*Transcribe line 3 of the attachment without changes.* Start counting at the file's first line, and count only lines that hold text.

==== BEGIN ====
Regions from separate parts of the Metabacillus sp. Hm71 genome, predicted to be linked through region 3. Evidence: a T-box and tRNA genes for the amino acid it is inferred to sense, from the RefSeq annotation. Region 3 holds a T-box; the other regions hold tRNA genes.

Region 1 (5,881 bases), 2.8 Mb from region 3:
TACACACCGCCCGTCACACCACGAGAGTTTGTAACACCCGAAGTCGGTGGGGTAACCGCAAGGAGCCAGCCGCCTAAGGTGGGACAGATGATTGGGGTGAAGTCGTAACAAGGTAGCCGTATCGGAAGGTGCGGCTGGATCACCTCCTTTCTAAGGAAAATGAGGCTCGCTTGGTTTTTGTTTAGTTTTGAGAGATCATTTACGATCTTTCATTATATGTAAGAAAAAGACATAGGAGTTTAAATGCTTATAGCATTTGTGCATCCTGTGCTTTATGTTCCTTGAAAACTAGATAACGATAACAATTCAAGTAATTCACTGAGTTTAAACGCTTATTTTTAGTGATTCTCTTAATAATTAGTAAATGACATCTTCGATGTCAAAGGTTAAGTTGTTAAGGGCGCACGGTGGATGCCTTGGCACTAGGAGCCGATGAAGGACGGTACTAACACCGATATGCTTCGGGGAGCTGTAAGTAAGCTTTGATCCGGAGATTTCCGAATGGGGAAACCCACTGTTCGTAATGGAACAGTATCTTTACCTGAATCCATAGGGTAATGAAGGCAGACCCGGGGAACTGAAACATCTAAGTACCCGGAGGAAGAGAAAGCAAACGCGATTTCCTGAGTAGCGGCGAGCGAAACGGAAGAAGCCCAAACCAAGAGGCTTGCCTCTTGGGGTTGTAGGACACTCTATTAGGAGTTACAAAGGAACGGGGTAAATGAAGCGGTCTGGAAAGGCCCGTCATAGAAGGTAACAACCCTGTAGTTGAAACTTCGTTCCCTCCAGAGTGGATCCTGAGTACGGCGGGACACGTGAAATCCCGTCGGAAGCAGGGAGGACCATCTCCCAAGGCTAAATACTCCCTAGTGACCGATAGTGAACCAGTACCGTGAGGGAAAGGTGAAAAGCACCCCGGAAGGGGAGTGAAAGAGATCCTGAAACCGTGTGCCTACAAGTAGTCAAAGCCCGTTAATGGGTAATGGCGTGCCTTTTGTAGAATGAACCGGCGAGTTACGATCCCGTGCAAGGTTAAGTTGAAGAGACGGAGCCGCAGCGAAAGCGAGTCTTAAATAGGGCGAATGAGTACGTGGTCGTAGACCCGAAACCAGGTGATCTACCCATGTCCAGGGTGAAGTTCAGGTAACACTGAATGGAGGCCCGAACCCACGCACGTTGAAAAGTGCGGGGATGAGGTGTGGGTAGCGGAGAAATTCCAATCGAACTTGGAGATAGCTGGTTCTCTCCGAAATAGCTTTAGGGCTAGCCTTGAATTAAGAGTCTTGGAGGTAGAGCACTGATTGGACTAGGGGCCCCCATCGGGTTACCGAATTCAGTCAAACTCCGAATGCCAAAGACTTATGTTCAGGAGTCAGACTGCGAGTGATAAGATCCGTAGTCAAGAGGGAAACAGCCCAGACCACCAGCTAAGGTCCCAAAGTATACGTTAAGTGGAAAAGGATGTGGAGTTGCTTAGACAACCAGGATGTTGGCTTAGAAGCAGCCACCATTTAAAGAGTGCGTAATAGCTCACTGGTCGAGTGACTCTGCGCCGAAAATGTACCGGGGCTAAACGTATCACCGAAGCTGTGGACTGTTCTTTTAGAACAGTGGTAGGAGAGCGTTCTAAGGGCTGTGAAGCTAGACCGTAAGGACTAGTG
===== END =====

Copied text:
TACACACCGCCCGTCACACCACGAGAGTTTGTAACACCCGAAGTCGGTGGGGTAACCGCAAGGAGCCAGCCGCCTAAGGTGGGACAGATGATTGGGGTGAAGTCGTAACAAGGTAGCCGTATCGGAAGGTGCGGCTGGATCACCTCCTTTCTAAGGAAAATGAGGCTCGCTTGGTTTTTGTTTAGTTTTGAGAGATCATTTACGATCTTTCATTATATGTAAGAAAAAGACATAGGAGTTTAAATGCTTATAGCATTTGTGCATCCTGTGCTTTATGTTCCTTGAAAACTAGATAACGATAACAATTCAAGTAATTCACTGAGTTTAAACGCTTATTTTTAGTGATTCTCTTAATAATTAGTAAATGACATCTTCGATGTCAAAGGTTAAGTTGTTAAGGGCGCACGGTGGATGCCTTGGCACTAGGAGCCGATGAAGGACGGTACTAACACCGATATGCTTCGGGGAGCTGTAAGTAAGCTTTGATCCGGAGATTTCCGAATGGGGAAACCCACTGTTCGTAATGGAACAGTATCTTTACCTGAATCCATAGGGTAATGAAGGCAGACCCGGGGAACTGAAACATCTAAGTACCCGGAGGAAGAGAAAGCAAACGCGATTTCCTGAGTAGCGGCGAGCGAAACGGAAGAAGCCCAAACCAAGAGGCTTGCCTCTTGGGGTTGTAGGACACTCTATTAGGAGTTACAAAGGAACGGGGTAAATGAAGCGGTCTGGAAAGGCCCGTCATAGAAGGTAACAACCCTGTAGTTGAAACTTCGTTCCCTCCAGAGTGGATCCTGAGTACGGCGGGACACGTGAAATCCCGTCGGAAGCAGGGAGGACCATCTCCCAAGGCTAAATACTCCCTAGTGACCGATAGTGAACCAGTACCGTGAGGGAAAGGTGAAAAGCACCCCGGAAGGGGAGTGAAAGAGATCCTGAAACCGTGTGCCTACAAGTAGTCAAAGCCCGTTAATGGGTAATGGCGTGCCTTTTGTAGAATGAACCGGCGAGTTACGATCCCGTGCAAGGTTAAGTTGAAGAGACGGAGCCGCAGCGAAAGCGAGTCTTAAATAGGGCGAATGAGTACGTGGTCGTAGACCCGAAACCAGGTGATCTACCCATGTCCAGGGTGAAGTTCAGGTAACACTGAATGGAGGCCCGAACCCACGCACGTTGAAAAGTGCGGGGATGAGGTGTGGGTAGCGGAGAAATTCCAATCGAACTTGGAGATAGCTGGTTCTCTCCGAAATAGCTTTAGGGCTAGCCTTGAATTAAGAGTCTTGGAGGTAGAGCACTGATTGGACTAGGGGCCCCCATCGGGTTACCGAATTCAGTCAAACTCCGAATGCCAAAGACTTATGTTCAGGAGTCAGACTGCGAGTGATAAGATCCGTAGTCAAGAGGGAAACAGCCCAGACCACCAGCTAAGGTCCCAAAGTATACGTTAAGTGGAAAAGGATGTGGAGTTGCTTAGACAACCAGGATGTTGGCTTAGAAGCAGCCACCATTTAAAGAGTGCGTAATAGCTCACTGGTCGAGTGACTCTGCGCCGAAAATGTACCGGGGCTAAACGTATCACCGAAGCTGTGGACTGTTCTTTTAGAACAGTGGTAGGAGAGCGTTCTAAGGGCTGTGAAGCTAGACCGTAAGGACTAGTG